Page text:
Q&A on sexual assault case involving Dodgers pitcher Trevor Bauer
The Dodgers open the second half of the season Friday in Denver, but pitcher Trevor Bauer will not be there. Bauer, who is in the first year of a three-year, $102-million contract, remains under investigation in a sexual assault case, and Major League Baseball and the players’ union have agreed to extend his paid administrative leave through July 27.
Questions, answers and a look ahead:
What is the status of the investigation?
There are two investigations, one by the Pasadena Police Department and one by MLB. Both are ongoing. Bauer has not been arrested or charged.
What happens between now and July 27?
The woman accusing Bauer has obtained a temporary restraining order against him, based on her written testimony and medical records, photographs and text messages.
At a July 23 hearing, a judge is scheduled to consider whether to keep the restraining order in force. Bauer’s attorneys can question the accuser. Bauer can testify, although legal experts consider that unlikely, because anything he would say could be used against him in a potential criminal case.
It will cost them a lot of money and could lead to legal action, but the Dodgers can’t wait any longer. They need to get rid of Trevor Bauer immediately.
When would Bauer find out if he was being charged with a crime?
“We have no way to know that,” Los Angeles criminal defense attorney Lou Shapiro said. “Usually, once cases are reported to law enforcement, they’re decided by the D.A.’s office within three to four months.”
Bauer’s accuser said she first met with Pasadena police May 18. Shapiro said the Los Angeles County district attorney’s office could be taking extra care with this case, given the uncertainty over whether Bauer would consider a plea deal and the challenge of proving the case beyond a reasonable doubt. Bauer has retained a powerful local attorney and private investigator, according to USA Today.
Will the judge rule on the restraining order on the day of the hearing?
Not necessarily. The hearing could be delayed to another day, or it might not finish in one day. Whenever the judge rules, according to Los Angeles family law attorney Chloe Wolman, there are two possible outcomes: the restraining order is kept in place, or it is lifted.
Either way, Wolman said, “That legal case is effectively over.”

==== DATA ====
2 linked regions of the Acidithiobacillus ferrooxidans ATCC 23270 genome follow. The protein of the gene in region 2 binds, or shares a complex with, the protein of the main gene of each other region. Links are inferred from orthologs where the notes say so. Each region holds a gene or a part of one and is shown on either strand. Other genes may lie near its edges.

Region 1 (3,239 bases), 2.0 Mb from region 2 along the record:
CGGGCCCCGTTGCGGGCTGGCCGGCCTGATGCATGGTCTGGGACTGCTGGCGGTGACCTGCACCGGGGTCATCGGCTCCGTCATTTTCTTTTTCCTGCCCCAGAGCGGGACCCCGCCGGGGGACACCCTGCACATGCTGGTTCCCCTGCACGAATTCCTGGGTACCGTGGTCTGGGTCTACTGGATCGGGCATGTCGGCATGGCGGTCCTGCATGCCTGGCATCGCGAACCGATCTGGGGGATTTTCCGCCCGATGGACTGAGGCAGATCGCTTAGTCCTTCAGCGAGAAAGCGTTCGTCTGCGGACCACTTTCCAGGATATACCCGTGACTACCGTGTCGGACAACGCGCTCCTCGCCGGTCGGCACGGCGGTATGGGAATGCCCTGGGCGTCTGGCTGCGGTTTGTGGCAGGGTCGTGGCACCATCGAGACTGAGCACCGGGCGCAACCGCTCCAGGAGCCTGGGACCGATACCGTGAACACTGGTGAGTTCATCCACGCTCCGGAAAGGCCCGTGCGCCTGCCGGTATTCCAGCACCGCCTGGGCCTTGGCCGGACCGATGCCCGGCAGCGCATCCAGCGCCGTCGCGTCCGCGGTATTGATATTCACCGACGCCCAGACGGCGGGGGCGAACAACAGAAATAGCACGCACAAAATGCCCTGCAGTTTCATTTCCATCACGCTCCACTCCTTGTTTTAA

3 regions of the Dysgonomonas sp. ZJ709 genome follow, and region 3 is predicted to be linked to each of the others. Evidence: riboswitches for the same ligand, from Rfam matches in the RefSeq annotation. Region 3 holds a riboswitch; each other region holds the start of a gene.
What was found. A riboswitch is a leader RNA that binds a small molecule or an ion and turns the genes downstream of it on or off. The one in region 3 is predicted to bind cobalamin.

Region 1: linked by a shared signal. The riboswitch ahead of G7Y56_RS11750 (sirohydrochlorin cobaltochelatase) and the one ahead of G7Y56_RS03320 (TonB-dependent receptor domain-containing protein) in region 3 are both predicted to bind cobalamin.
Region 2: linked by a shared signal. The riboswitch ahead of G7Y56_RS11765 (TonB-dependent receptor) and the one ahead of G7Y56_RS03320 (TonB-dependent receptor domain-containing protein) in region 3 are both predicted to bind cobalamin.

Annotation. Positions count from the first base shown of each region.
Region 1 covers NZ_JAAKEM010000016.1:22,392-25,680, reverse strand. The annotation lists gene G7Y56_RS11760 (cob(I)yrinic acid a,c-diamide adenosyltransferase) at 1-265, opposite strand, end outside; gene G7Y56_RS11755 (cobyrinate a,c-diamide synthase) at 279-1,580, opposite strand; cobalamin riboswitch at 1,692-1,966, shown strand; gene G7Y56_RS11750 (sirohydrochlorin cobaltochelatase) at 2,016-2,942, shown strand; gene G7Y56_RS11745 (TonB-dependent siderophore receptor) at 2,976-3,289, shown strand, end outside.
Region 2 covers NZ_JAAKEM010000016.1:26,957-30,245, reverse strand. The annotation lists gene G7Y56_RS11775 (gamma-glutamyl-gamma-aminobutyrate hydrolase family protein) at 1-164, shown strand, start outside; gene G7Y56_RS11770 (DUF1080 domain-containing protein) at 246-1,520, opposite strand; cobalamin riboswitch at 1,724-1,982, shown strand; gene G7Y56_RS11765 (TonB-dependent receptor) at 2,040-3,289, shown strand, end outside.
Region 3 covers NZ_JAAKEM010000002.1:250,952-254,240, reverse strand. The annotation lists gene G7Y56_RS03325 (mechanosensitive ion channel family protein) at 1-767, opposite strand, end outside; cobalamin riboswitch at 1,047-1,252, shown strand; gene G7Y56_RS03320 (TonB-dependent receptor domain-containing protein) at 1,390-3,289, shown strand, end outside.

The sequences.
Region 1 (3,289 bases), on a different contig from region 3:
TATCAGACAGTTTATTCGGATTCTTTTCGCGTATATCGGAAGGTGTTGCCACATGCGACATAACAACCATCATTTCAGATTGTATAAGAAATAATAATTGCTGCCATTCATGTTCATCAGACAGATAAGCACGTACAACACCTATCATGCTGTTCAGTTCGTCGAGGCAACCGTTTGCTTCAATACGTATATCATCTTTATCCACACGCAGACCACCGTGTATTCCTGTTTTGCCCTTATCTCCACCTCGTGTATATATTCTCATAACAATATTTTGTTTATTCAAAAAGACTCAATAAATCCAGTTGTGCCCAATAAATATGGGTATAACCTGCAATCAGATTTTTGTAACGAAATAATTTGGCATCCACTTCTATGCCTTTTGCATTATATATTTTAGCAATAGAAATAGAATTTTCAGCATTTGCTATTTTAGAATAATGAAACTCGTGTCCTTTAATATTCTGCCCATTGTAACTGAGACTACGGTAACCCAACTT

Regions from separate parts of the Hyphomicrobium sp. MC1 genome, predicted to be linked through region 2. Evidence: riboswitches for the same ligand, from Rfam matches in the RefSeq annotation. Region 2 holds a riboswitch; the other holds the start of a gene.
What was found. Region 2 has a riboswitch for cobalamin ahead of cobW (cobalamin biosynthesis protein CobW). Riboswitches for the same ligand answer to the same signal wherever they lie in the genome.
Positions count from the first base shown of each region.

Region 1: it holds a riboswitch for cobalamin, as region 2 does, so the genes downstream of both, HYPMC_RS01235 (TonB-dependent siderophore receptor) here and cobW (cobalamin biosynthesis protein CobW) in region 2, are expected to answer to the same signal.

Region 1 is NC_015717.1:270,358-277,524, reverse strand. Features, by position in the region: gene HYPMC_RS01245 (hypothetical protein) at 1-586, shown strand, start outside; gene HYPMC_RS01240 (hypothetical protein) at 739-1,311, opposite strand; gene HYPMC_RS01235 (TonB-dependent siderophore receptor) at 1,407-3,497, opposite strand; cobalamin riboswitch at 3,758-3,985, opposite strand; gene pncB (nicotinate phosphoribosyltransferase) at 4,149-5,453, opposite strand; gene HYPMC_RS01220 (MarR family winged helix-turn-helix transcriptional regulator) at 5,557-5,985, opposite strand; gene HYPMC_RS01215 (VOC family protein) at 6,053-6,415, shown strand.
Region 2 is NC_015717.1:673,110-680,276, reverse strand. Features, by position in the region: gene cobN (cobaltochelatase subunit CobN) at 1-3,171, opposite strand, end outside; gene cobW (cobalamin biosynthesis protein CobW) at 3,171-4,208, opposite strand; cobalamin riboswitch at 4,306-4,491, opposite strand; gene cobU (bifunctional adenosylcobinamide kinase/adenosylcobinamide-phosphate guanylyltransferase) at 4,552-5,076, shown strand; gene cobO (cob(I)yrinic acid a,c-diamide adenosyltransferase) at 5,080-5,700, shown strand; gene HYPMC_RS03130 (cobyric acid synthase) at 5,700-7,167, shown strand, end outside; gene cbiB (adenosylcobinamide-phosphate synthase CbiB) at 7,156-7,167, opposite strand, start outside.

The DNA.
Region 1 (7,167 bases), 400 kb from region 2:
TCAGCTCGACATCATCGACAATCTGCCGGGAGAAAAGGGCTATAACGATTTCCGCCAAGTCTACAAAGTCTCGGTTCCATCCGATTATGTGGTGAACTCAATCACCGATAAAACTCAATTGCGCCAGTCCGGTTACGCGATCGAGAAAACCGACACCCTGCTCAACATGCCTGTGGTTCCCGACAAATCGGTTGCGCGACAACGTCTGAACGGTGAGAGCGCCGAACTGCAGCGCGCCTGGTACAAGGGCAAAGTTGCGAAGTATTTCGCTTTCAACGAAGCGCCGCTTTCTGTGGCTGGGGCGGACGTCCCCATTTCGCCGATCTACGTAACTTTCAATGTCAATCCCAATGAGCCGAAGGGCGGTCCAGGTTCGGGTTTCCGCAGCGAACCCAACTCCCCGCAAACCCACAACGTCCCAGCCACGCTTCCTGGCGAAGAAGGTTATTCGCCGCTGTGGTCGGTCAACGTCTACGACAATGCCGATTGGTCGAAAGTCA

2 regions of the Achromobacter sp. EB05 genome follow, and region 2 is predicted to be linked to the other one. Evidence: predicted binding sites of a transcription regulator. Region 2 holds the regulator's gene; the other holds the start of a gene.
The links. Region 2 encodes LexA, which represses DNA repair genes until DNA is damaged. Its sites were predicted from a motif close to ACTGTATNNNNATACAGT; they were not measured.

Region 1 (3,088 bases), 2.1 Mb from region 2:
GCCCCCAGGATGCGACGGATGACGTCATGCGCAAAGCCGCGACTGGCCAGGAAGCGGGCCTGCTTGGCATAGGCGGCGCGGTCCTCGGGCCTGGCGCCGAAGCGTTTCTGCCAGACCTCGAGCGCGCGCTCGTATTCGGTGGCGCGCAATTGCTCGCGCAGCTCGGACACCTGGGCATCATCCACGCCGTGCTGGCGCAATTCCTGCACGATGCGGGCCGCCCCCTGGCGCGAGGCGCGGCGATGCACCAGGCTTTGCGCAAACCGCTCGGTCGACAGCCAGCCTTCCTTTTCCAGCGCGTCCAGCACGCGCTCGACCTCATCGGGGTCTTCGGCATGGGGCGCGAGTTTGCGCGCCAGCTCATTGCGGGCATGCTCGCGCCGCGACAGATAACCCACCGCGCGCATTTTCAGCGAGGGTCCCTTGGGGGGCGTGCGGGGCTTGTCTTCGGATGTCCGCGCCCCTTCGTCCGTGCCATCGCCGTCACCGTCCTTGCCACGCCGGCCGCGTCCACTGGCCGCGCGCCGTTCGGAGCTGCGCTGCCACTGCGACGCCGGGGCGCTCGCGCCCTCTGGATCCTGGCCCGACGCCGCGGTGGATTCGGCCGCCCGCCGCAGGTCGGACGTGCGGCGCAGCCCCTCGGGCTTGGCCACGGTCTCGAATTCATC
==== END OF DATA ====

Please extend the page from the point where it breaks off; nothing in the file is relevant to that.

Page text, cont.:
Why could that be particularly relevant to MLB?
If the district attorney has not decided whether to charge Bauer by July 27, MLB could ask the players’ union to agree to extend the leave to accommodate what would still be ongoing investigations.
If the union were to agree, Bauer would remain on paid leave.
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If the union were to decline, commissioner Rob Manfred might be unable to invoke a provision of the domestic violence policy that allows him to put a player on paid suspension when he believes a pending “criminal or legal proceeding would result in substantial and irreparable harm to either the Club or Major League Baseball.”
If the restraining order is not lifted, MLB could try to argue that a legal case is still open. In the absence of criminal charges, however, a ruling on the restraining order would most likely mean Bauer would not be involved in a “criminal or legal proceeding” at that point.
Would that force MLB to let Bauer return to the Dodgers?
Manfred could reinstate Bauer while the MLB investigation continues, deferring any discipline until its conclusion. He also could decide whether to suspend Bauer, and for how long, based on whatever information MLB has at that point — with the risk that additional evidence might later come to light but too late to affect the suspension decision.
Would there be another option?
At any time during the MLB investigation, the domestic violence policy empowers Manfred to transfer the authority to discipline Bauer from the league to the Dodgers.
The Dodgers unnecessarily signed a pitcher with a history of making troublesome decisions when they already had the best team in baseball.
This has not happened. If it were to happen, and if the Dodgers wished, they could then consider releasing him and paying off the balance of his contract — or trying to void the contract and risking an almost certain grievance.
The Dodgers also could consider those options upon the conclusion of the MLB investigation.
What would be the grounds for voiding the contract?
Bauer’s contract is not publicly available, so whatever particular grounds it might provide are unknown. However, the standard player contract allows a team to terminate the deal should the player “fail, refuse or neglect to conform his personal conduct to the standards of good citizenship and good sportsmanship.”
Is there any recent precedent for voiding a contract?
In 2004, after Denny Neagle was cited on suspicion of soliciting a prostitute, the Colorado Rockies terminated his contract, citing that very same language from the standard player contract.
Neagle filed a grievance. In 2005, he and the Rockies reached a settlement under which he was paid roughly $16 million of the $19.5 million left on his contract, according to the Denver Post. In 2006, Neagle pleaded guilty to the lesser charge of “patronizing a prostitute” and was sentenced to 40 hours of community service.
Dodgers pitcher Trevor Bauer is on paid administrative leave after being accused by a woman of sexual assault. Here’s our coverage.
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